Jan Steen avaToday, we’re lucky to have a wide variety of fabrics, types of clothing, accessories, comfy undergarments, and a whole lot of useful and functional items we apply to dress ourselves on a daily basis. But women in the 17th century didn’t have as many options, so they had to be inventive, patient, and hard-working to clothe themselves and actually work in those outfits. Not an easy task when you have layers over layers of clothes, sharp pins keeping some accessories in place, no sewn-in pockets, and a lot of ties and lacing to fasten your garments.

Read also: All the articles about 17th-century fashion in one place for your school and college assignments

The first layer – closest to the body – is a linen smock (also called “shift” or “chemise”). It was a basic underwear item in the 1600s. A linen smock is durable, washable, and comfy to the body. It protects the main garments from body oils, sweat, and grease.

Another part of female undergarments is the stockings held in place with garters tied under the knee. They weren’t usually very high and reached to above the knee.

And the last part of the underwear set is a linen coif that covers the hair and is easily washed as well. Coifs protected the hair from dust, smoke, and other things that might come in contact with the hair during the daily chores. Women could wash their hair a lot less often thanks to the coifs.

The next layer of clothing is the basic main garment called “petticoat” or “kirtle”. This piece is typical for the 17th century. And it consists of a bodice and a skirt sewn together to form sort of a dress. Women at the time mostly wore woolen kirtles (at least the bottom part), and many of them were red because this color was believed to be good for the female nether regions. Besides, people considered this color to be warmer than others, so red clothes were supposed to better protect a person from the cold.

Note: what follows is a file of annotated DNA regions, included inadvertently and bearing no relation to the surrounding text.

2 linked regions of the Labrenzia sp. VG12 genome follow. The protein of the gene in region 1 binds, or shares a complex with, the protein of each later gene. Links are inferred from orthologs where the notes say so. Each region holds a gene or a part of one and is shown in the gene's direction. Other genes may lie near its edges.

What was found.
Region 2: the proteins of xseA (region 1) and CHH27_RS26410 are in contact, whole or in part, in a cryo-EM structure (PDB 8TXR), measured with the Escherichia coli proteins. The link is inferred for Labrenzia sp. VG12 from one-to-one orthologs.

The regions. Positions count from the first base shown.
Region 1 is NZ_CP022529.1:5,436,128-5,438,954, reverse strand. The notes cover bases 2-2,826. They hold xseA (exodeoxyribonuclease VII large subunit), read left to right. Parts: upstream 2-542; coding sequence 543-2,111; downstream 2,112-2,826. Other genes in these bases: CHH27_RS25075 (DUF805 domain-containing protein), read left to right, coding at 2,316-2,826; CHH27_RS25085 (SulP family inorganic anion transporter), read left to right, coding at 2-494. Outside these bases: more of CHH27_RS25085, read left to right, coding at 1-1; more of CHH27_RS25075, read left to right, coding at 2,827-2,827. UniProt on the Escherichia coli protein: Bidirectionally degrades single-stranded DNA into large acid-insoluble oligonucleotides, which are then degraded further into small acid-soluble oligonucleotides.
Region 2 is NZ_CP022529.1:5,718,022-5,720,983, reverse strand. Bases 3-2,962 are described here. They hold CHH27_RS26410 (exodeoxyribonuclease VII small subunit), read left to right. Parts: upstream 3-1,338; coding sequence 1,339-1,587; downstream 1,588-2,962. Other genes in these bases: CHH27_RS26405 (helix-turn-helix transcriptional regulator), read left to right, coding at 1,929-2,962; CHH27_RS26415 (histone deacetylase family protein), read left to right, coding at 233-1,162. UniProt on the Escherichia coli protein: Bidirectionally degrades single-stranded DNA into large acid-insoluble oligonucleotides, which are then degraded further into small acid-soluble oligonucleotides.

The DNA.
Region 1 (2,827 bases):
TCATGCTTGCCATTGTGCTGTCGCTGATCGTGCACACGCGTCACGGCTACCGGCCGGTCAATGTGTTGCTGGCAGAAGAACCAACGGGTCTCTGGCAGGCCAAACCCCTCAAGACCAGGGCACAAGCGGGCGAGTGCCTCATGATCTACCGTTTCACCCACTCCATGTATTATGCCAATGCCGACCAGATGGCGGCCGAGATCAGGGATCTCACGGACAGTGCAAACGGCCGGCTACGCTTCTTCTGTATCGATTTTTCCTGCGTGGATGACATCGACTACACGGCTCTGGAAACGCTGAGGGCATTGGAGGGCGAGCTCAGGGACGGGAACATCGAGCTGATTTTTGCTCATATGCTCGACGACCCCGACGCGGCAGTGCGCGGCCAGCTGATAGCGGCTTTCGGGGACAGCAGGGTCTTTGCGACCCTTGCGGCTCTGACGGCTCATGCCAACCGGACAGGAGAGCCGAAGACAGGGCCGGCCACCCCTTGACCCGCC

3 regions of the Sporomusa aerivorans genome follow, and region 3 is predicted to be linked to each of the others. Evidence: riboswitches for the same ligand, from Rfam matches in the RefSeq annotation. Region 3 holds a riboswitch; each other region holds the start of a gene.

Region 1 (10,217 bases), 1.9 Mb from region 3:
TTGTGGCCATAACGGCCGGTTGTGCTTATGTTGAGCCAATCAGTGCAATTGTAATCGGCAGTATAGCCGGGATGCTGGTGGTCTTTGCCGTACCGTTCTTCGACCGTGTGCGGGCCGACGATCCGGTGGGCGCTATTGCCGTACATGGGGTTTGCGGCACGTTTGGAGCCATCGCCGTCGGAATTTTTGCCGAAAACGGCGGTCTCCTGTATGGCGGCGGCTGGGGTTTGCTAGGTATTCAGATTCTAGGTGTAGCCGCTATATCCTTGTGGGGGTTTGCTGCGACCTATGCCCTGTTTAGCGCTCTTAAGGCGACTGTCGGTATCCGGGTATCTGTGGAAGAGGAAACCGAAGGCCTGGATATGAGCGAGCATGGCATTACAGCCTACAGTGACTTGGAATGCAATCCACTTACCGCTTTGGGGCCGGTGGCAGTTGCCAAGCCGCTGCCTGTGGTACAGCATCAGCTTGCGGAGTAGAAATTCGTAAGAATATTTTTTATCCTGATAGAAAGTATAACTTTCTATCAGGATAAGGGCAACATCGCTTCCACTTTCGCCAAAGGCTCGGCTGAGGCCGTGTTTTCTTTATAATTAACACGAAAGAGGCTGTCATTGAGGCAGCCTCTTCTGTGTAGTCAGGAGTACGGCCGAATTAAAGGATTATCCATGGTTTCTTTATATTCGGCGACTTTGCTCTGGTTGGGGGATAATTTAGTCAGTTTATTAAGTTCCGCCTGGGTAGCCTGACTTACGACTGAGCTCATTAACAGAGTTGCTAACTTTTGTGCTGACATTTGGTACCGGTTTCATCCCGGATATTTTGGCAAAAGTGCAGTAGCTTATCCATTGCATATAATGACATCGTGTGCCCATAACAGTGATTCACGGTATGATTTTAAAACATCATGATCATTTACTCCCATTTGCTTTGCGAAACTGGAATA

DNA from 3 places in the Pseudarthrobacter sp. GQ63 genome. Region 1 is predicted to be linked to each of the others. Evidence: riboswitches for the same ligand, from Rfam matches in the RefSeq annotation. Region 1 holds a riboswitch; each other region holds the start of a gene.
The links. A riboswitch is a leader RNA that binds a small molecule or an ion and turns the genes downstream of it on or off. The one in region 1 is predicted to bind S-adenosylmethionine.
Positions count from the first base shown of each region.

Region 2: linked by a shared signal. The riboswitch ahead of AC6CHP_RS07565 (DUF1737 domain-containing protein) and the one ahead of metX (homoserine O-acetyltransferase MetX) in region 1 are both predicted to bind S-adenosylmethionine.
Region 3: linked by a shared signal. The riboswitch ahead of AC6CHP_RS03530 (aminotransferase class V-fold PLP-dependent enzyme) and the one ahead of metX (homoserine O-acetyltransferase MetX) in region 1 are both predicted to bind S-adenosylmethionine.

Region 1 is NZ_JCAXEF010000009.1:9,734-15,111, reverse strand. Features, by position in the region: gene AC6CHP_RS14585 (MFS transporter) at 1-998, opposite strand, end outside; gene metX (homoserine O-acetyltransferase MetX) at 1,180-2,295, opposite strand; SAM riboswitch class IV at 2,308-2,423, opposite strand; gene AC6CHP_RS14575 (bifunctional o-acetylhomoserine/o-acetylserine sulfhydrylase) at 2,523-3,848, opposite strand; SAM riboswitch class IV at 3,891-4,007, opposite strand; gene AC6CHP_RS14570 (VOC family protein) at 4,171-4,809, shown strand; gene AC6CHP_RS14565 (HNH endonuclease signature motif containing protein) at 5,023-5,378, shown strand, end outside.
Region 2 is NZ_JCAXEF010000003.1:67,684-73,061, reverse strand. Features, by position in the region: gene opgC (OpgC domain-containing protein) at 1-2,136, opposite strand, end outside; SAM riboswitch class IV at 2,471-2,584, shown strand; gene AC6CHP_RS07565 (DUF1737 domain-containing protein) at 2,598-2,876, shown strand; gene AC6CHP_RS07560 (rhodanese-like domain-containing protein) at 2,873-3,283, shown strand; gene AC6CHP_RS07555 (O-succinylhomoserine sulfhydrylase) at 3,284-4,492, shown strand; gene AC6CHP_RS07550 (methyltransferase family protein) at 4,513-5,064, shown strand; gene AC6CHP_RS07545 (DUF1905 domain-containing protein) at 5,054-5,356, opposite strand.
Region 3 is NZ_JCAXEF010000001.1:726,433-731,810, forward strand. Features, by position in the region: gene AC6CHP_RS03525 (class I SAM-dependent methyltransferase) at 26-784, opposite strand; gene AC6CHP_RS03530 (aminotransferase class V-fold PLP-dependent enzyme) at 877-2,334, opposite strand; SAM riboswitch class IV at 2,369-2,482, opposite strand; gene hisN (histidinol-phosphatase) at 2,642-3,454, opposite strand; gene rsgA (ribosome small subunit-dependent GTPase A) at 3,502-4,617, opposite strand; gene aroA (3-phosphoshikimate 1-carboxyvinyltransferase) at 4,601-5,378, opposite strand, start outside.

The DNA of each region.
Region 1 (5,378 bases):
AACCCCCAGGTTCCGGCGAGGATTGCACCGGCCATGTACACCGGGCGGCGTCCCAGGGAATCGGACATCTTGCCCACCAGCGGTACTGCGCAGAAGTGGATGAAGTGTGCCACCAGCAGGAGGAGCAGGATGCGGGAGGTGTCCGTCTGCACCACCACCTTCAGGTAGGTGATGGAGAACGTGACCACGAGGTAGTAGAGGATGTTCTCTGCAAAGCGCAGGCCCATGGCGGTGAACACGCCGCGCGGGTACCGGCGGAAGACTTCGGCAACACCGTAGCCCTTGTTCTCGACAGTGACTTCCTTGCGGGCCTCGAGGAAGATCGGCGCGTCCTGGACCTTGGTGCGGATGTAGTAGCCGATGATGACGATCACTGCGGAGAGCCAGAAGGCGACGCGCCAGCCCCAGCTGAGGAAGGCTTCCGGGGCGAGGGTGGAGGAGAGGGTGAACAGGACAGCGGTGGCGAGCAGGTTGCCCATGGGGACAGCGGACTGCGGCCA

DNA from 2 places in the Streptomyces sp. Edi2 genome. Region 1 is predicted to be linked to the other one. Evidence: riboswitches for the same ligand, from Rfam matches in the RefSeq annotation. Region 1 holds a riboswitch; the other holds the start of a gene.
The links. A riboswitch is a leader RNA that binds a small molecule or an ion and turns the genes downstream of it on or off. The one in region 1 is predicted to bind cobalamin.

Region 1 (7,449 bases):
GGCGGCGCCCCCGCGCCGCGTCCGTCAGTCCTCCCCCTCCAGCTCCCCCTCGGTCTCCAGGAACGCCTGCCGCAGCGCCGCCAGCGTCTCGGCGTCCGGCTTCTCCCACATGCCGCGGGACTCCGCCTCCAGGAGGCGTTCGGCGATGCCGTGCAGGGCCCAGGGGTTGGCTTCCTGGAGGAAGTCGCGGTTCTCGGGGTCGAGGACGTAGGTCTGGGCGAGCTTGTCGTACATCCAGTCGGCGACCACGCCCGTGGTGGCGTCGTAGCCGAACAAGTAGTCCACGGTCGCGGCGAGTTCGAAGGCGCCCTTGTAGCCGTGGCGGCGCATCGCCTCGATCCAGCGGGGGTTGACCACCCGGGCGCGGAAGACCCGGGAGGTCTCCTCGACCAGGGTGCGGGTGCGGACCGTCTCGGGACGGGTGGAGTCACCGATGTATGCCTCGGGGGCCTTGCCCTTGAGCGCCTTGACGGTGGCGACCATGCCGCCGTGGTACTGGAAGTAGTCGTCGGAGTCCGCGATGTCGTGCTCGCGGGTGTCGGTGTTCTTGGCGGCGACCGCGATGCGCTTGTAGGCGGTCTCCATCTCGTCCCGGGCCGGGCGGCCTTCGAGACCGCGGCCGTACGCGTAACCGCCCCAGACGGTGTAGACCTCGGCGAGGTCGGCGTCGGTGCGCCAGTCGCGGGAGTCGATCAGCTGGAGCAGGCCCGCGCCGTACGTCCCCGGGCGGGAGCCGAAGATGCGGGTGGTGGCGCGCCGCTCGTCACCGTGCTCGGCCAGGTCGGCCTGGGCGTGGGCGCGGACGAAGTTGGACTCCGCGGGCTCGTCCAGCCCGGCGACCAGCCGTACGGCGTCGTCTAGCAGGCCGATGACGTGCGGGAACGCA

typical 17th-century women’s attire in England
Painting The Milkmaid by Johannes Vermeer, 1657-1658


The bodice of a 17th-century petticoat is laced in the front. It’s easy for women to lace their own bodice, which supports their chest and back. In the 17th century, there were no tight corsets with boning yet, they were invented later, so these bodices were rather comfy and didn’t deform a female body. A 17th-century bodice uses several layers of fabric (instead of boning) stitched together to make a stiffer supportive frame. In such a bodice, women could freely bend, move, and do all the work.

The shoes were rather simple and sturdy when we’re talking about ordinary working women, not high-class ladies. The sole was flat or had a low and wide heel, comfortable for walking. Shoes were tied on top – no long lacing involved, just 2 holes and a short cord.

On top of a kirtle, working women put a partlet, a sleeveless garment worn over the neck and shoulders. It covered their decolletage – for modesty and warmth. A partlet was usually kept in place with ties and pins (pinned to the bodice).

The next item was an apron. In most cases, working women wore linen aprons that were cheap and easy to wash. For daily chores, linen was natural off-white or dyed blue.


typical 17th-century women’s attire in England
17Th-century painting A suitor with a young woman by Jan Steen


Ladies often added a tie-on pocket to their apparel because there were no sewn-in pockets in women’s clothes and they needed something to carry small items. So, detachable pockets or pouches were tied around the waist or attached to the belt.

A light and fitted woolen waistcoat could be added on top of all the mentioned garments if needed – when a lady went to the church or the market, when the weather was a bit cooler, etc. 17Th-century females often used undyed wool to make outerwear because such fabric was cheaper. Interesting thing is that such waistcoats could be fastened with hooks and eyes, which is a lot more convenient than any ties and rather reliable.

Sometimes, a cap or hat was added to the attire if a lady was going to the public.

This was a typical outfit of an English ordinary working woman worn in summer. Winter apparel had even more layers of clothing.

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